Avoid getting scammed by emails telling you to download undelivered messages
Written by Tomas Meskauskas on (updated)
What is the "download the pending mails manually" scam email?
"Download the pending mails manually" is the name of an email spam campaign. These scam letters supposedly relate to undelivered emails, which recipients are urged to download. Instead, this spam mail tries to obtain account log-in credentials (i.e., passwords) through an attached phishing file.
"Download the pending mails manually" email scam overview
The spam emails claim that due to server upgrade errors, recipients have numerous undelivered messages. The pending emails have been piling up since the start of the week, and recipients have to download them.
The attachment, allegedly containing the nonexistent mail, is an HTML phishing file. Once opened, it requests users to sign in. Any information typed into this file will be recorded and sent to the scammer behind the scam emails. Therefore, by trying to log in through it - users will inadvertently expose their email accounts and have them stolen.
Emails are targeted as they are usually connected to (e.g., used to register) other accounts. Hence, through them - access might be gained to such associated content.
There are various ways that hijacked accounts can be used to generate revenue. For example, scammers can pretend to be the genuine owner of a communication platform (e.g., email, social media, social networking, etc.) and ask contacts for loans. The platforms can also be employed to proliferate malware by sharing malicious files or links.
Accounts relating to finances (e.g., online banking, e-commerce, etc.) can be used to make fraudulent transactions and/or online purchases.
To summarize, by trusting phishing spam emails, users can experience severe privacy issues, financial losses, and even identity theft.
|Name||download the pending mails manually Email Scam|
|Threat Type||Phishing, Scam, Social Engineering, Fraud|
|Fake Claim||Scam emails claim that recipients have messages pending, which were undelivered due to server upgrade errors.|
|Attachment(s)||pending mails.html (filename may vary)|
|Detection Names||ESET-NOD32 (HTML/Phishing.Agent.BXT), Fortinet (HTML/Agent.BXT!tr), Full List Of Detections (VirusTotal)|
|Symptoms||Unauthorized online purchases, changed online account passwords, identity theft, illegal access of the computer.|
|Distribution methods||Deceptive emails, rogue online pop-up ads, search engine poisoning techniques, misspelled domains.|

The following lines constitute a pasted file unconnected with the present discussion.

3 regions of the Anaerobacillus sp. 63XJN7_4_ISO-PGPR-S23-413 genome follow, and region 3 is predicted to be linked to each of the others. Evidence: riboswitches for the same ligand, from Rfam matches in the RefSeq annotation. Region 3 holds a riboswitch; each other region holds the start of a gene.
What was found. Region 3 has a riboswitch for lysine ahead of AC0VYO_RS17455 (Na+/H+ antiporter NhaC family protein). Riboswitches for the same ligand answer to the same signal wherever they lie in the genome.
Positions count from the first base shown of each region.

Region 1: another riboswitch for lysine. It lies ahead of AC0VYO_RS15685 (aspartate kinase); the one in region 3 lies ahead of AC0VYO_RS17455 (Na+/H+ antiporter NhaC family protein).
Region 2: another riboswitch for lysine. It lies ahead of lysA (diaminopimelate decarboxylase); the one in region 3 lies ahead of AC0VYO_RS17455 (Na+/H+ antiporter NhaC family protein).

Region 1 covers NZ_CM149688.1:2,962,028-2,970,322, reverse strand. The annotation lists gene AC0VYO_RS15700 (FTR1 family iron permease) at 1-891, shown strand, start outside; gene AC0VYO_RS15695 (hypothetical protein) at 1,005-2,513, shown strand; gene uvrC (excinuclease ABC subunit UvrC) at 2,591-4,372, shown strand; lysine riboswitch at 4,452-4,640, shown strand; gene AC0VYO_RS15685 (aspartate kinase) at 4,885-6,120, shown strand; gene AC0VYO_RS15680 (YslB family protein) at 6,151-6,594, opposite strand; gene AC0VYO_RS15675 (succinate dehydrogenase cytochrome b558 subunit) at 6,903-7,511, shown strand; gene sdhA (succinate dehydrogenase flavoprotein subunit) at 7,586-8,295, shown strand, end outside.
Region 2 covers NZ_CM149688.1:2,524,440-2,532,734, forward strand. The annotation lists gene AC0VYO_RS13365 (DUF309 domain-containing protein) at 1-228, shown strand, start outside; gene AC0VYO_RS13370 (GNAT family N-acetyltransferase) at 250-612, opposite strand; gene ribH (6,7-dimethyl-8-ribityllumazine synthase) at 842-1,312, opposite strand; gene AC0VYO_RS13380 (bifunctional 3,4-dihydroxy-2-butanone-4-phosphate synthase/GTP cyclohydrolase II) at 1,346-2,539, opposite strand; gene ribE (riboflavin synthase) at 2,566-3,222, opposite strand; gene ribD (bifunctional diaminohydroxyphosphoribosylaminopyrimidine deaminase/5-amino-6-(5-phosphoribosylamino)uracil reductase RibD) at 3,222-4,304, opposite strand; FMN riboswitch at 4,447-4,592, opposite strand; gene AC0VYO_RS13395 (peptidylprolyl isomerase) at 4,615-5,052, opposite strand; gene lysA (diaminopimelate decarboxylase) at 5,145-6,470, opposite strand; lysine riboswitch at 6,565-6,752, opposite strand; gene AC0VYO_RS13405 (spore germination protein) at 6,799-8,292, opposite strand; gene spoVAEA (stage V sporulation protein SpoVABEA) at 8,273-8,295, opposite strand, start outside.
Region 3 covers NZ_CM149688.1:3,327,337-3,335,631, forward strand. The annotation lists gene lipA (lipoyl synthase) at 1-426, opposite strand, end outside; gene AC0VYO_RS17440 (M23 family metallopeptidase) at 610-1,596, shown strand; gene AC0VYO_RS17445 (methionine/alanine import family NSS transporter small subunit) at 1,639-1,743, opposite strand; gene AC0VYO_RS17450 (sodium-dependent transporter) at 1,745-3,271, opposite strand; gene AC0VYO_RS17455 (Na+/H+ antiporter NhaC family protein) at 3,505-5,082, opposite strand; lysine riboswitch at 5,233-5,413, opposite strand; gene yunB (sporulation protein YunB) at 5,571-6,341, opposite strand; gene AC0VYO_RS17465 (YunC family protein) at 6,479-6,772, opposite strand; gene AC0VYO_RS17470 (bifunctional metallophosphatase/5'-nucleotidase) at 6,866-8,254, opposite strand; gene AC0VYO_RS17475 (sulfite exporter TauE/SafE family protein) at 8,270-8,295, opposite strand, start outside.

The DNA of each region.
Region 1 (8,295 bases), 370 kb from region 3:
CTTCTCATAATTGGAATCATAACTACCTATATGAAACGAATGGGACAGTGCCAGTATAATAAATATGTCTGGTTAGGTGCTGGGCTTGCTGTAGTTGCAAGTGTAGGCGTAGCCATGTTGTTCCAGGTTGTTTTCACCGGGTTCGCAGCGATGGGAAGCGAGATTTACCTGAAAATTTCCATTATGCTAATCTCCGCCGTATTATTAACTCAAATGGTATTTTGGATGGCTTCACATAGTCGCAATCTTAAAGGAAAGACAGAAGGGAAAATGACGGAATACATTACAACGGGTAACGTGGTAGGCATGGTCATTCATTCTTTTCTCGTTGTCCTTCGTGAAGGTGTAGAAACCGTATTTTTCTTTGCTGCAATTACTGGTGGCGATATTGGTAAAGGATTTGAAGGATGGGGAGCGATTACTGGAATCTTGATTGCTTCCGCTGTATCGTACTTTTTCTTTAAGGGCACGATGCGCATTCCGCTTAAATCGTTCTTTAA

|Damage||Loss of sensitive private information, monetary loss, identity theft.|
|Malware Removal (Windows)||
To eliminate possible malware infections, scan your computer with legitimate antivirus software. Our security researchers recommend using Combo Cleaner.
Spam campaigns in general
"WalletConnect email scam", "HP ePrint email scam", and "Your Outlook Account was logged in email scam" are a couple examples of phishing emails. Deceptive emails can wear a broad range of disguises and use different scam models.
In addition to phishing and other scams, spam campaigns are also used to distribute malware (e.g., ransomware, trojans, etc.). Spam mail is widespread - therefore, it is strongly advised to exercise caution with incoming emails and messages.
How do spam campaigns infect computers?
For example, Microsoft Office documents cause infections by executing malicious macro commands. This process begins when a document is opened in Microsoft Office versions released prior to 2010. Newer versions have "Protected View" mode that prevents it; instead, users can manually enable macros (i.e., editing/content)
It is noteworthy that infectious documents commonly contain messages designed to trick users into allowing macro commands.
How to avoid installation of malware?
It is advised against opening suspect and irrelevant emails. The attachments and links found in these letters - must not be opened, as that can result in a system infection. It is also recommended to use Microsoft Office versions released after 2010.
Aside from spam mail, malware is also proliferated via dubious download channels (e.g., Peer-to-Peer sharing networks, unofficial and freeware sites, etc.), illegal activation tools ("cracks"), and fake updates. Therefore, it is crucial to download from official/verified sources and activate/update software with tools provided by genuine developers.
It is paramount to have a dependable anti-virus installed and updated. This software has to be used to perform regular system scans and to remove threats and issues. If you've already opened malicious attachments, we recommend running a scan with Combo Cleaner Antivirus for Windows to automatically eliminate infiltrated malware.
Text presented in the "download the pending mails manually" scam email letter:
Subject: so many pending mails has been held.
you have so many letters that has been pending since the beginning of the week.
this is as a result of error and upgrade on our server.
kindly download the pending mails manually below.
Mail Server Team.
Screenshot of the phishing file promoted by the "download the pending mails manually" spam campaign ("pending mails.html" filename):
Instant automatic malware removal:
Manual threat removal might be a lengthy and complicated process that requires advanced computer skills. Combo Cleaner is a professional automatic malware removal tool that is recommended to get rid of malware. Download it by clicking the button below:
- What is Download The Pending Mails Manually spam?
- Types of malicious emails.
- How to spot a malicious email?
- What to do if you fell for an email scam?
Types of malicious emails:
Most commonly, cybercriminals use deceptive emails to trick Internet users into giving away their sensitive private information, for example, login information for various online services, email accounts, or online banking information.
Such attacks are called phishing. In a phishing attack, cybercriminals usually send an email message with some popular service logo (for example, Microsoft, DHL, Amazon, Netflix), create urgency (wrong shipping address, expired password, etc.), and place a link which they hope their potential victims will click on.